Monday, 20 July 2015
Those of us who are familiar with cloth nappies often forget that the jargon can be confusing and intimidating, and that there is a real risk of people sticking with disposables just because the alternative seems so foreign. Remember, however, that cloth nappies are not harder than disposables, just different. Before looking at the different issues affecting your advice, I have therefore set out a list of the key terms.
Monday, 20 July 2015
A real nappy's reliability in holding urine depends on its overall absorbency. A first point to bear in mind, therefore, is the less absorbent the nappy, the sooner you are likely to need to change it. As nappies become more absorbent with use, this is why you should prewash new nappies at least once before using them for the first time. It is worth investing in the best real nappy you can afford, for its superior absorbency and durability.
1 CommentMonday, 20 July 2015
Perhaps you're surprised to see a page about the advantages of disposables on this website. I hope not, as I do try to present a balanced picture. It would be stupid of me to pretend that there are no plus points to disposables – after all, the manufacturers have persuaded millions of women worldwide that they exist, so it is a question of assessing how important they genuinely are.
12 CommentsSaturday, 18 July 2015
As with everything else to do with real nappies, there are no rules on what sort of nappy bucket to use, or how to use it. Essentially, however, a nappy bucket is simply a bucket with a fitted lid. You can either buy one designed for the purpose, or you can get hold of one of those lidded bins in a hardware store where the lid is held on by clip handles.
1 CommentSaturday, 18 July 2015
If you’ve got this far into the website, you already know I’m not a big fan of disposable nappies. You might think the only disadvantage of disposables is the landfill issue, but there are other things to consider as well. The total environmental cost is so much more, once you factor in the “hidden” impacts of the production line.
11 CommentsFriday, 17 July 2015
Many people choose not to use cloth nappies, but instead use so-called eco-disposables. When asked why – out of interest, not criticism, I hasten to add – they usually say it makes them feel better because they believe they are less damaging from a landfill point of view. Sorry to disappoint, but that’s not the case at all.
1 CommentFriday, 17 July 2015
Disposable pads provide a halfway house between real nappies and disposables. Where concern for the environment is more of an issue than cost, some people use them full time - however, they are around twice the cost of premium disposables, so they are by no means a budget option.
Friday, 17 July 2015
In 2008 the Environmental Agency published a revised life cycle analysis study into the environmental impacts of using shaped cloth nappies and disposable nappies. The report shows that, in contrast to the use of disposable nappies, it is consumers' behaviour after purchase that determines most of the impacts from reusable nappies.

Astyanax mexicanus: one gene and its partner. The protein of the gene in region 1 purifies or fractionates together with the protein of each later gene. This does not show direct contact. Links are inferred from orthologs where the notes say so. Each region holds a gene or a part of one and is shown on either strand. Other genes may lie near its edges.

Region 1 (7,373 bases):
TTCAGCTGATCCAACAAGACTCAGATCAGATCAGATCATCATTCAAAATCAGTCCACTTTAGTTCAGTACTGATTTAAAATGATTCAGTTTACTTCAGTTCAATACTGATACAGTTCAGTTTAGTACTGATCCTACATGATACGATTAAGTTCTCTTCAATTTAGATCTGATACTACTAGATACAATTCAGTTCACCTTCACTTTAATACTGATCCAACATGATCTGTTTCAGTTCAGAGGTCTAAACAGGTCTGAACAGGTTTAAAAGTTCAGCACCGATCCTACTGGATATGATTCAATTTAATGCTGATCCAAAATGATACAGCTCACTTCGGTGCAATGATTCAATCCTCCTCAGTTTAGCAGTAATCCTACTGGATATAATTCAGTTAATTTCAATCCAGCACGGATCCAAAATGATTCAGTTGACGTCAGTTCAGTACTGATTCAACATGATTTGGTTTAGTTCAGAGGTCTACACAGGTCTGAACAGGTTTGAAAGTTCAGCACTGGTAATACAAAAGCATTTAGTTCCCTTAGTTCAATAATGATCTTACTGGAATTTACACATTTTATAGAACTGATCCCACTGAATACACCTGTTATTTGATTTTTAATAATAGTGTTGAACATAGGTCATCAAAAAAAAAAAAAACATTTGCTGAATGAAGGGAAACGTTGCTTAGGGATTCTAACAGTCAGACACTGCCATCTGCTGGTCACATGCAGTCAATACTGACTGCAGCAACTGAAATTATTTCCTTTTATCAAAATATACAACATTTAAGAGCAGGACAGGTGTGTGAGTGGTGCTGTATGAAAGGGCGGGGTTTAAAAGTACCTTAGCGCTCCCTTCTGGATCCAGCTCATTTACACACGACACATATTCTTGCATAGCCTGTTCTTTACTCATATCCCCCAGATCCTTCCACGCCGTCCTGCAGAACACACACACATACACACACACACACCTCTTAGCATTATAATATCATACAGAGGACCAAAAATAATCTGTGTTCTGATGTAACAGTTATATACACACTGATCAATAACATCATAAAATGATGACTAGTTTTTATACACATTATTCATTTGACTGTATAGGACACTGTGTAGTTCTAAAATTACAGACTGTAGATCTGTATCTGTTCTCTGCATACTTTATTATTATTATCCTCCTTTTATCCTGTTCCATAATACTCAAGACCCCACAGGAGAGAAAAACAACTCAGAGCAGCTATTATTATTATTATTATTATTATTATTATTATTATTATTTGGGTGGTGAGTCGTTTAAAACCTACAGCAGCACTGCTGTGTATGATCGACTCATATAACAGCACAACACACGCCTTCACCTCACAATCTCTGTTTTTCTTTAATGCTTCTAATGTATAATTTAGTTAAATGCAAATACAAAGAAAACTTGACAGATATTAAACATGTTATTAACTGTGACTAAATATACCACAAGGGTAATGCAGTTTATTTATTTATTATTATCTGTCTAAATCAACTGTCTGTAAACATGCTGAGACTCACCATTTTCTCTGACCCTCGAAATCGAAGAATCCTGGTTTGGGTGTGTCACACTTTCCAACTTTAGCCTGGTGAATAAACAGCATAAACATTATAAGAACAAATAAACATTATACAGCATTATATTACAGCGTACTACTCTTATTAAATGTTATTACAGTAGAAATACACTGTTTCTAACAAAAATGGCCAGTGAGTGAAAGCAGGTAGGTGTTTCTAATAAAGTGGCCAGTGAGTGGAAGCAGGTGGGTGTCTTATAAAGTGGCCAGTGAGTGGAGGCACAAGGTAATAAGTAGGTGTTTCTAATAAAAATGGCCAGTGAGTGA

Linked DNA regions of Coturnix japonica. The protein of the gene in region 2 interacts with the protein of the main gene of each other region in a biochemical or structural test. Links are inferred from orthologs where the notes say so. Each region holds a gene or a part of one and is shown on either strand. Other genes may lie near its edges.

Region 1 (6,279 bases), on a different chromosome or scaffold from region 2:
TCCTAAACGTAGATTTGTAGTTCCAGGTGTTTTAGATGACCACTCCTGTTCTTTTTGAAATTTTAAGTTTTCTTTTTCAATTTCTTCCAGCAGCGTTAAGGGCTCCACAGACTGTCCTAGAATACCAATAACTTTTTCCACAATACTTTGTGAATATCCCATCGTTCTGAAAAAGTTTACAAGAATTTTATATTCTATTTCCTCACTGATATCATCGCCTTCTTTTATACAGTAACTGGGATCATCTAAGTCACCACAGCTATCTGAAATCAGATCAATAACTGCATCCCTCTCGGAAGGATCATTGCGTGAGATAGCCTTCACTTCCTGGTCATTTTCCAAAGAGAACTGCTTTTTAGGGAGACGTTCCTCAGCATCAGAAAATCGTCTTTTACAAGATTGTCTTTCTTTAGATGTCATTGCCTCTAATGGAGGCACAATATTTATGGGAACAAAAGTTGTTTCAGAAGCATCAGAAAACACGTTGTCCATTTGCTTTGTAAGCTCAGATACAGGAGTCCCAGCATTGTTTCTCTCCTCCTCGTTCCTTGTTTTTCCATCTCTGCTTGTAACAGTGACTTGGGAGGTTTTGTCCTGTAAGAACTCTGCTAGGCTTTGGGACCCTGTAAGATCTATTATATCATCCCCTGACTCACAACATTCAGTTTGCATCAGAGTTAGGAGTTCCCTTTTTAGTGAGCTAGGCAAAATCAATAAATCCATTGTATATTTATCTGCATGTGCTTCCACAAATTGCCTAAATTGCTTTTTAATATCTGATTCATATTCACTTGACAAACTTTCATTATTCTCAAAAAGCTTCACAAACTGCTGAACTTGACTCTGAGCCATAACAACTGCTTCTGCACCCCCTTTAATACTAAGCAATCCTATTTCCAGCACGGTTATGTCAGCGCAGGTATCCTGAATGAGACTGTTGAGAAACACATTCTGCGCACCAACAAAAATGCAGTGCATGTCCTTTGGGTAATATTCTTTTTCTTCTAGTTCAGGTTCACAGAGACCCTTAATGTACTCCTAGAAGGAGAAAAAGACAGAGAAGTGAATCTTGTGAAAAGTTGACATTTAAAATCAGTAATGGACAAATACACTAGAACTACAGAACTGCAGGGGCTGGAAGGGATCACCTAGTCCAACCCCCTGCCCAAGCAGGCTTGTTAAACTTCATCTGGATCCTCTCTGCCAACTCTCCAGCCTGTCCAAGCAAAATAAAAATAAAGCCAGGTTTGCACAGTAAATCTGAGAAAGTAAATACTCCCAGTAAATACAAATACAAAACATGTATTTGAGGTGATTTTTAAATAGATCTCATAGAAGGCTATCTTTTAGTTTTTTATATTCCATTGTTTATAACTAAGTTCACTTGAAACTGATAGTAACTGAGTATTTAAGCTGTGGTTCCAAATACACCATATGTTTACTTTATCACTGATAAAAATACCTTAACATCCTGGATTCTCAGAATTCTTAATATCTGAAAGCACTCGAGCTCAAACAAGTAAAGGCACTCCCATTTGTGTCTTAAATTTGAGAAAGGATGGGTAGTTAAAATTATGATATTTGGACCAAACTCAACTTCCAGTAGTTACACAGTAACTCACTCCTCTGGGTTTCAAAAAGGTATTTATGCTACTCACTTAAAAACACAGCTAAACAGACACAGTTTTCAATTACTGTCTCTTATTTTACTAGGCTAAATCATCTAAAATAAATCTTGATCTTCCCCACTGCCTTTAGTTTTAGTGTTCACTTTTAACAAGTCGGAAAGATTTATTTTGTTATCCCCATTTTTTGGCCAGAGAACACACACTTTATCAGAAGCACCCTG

Thursday, 16 July 2015
It’s not that the information is wrong – but the way it's selectively portrayed ensures that it's misleading. Advertising of all sorts works on precisely this basis. What follows are a few classic examples used by the disposable manufacturers to show you how this works. Bear in mind that I am quoting from actual publicity material that comes through your letterbox and appears on your TV screens every day.
Tuesday, 14 July 2015
Soap is primarily made of fat, animal fat, or vegetable oil (e.g. olive soap) and sodium hydroxide. This explains why soap is alkaline and not great for sensitive skin. (You see, we do beauty tips free of charge here as well!). It can leave a film that can affect absorbency. But the main factor seems to be hard/soft water. Hard water will leave a "fatty scum" on the fibres, no matter how much you rinse, and that will affect absorbency.
9 CommentsFriday, 10 July 2015
I've put together a help video which shows you how to care for and wash your pocket nappies, including Bumgenius, Fuzzibunz, and Charlie Banana. It's a really straight forward process, but if you're unsure of what to do then I hope this video and guide can help point you in the right direction.
Wednesday, 8 July 2015
You only need to wash your wool wraps when they get dirty with faeces, or if they seem a bit smelly. This should only be about every other week or so, more frequently with a newborn, since they are more likely to get faeces on the wrap. Wool wraps are best washed by hand in plain white vegetable or olive soap.
Sunday, 26 April 2015
There is a common myth that cloth nappies leak more than disposables however those of that use cloth know the opposite is true. We get many disposable nappy users come to us asking for help to stop their disposable nappy poo explosions or night time wee leaks. We'd love everyone to change to cloth but if that isn't an option for some families we do have steps to help them use their disposables more reliably.
5 CommentsSaturday, 25 April 2015
We've put together a massive selection of guides for folding nappies in varying styles and included step-by-step instructions to help show you how easy it can be to find the right fold for your baby. Many of our guides also come with pictures and videos to help you through the process.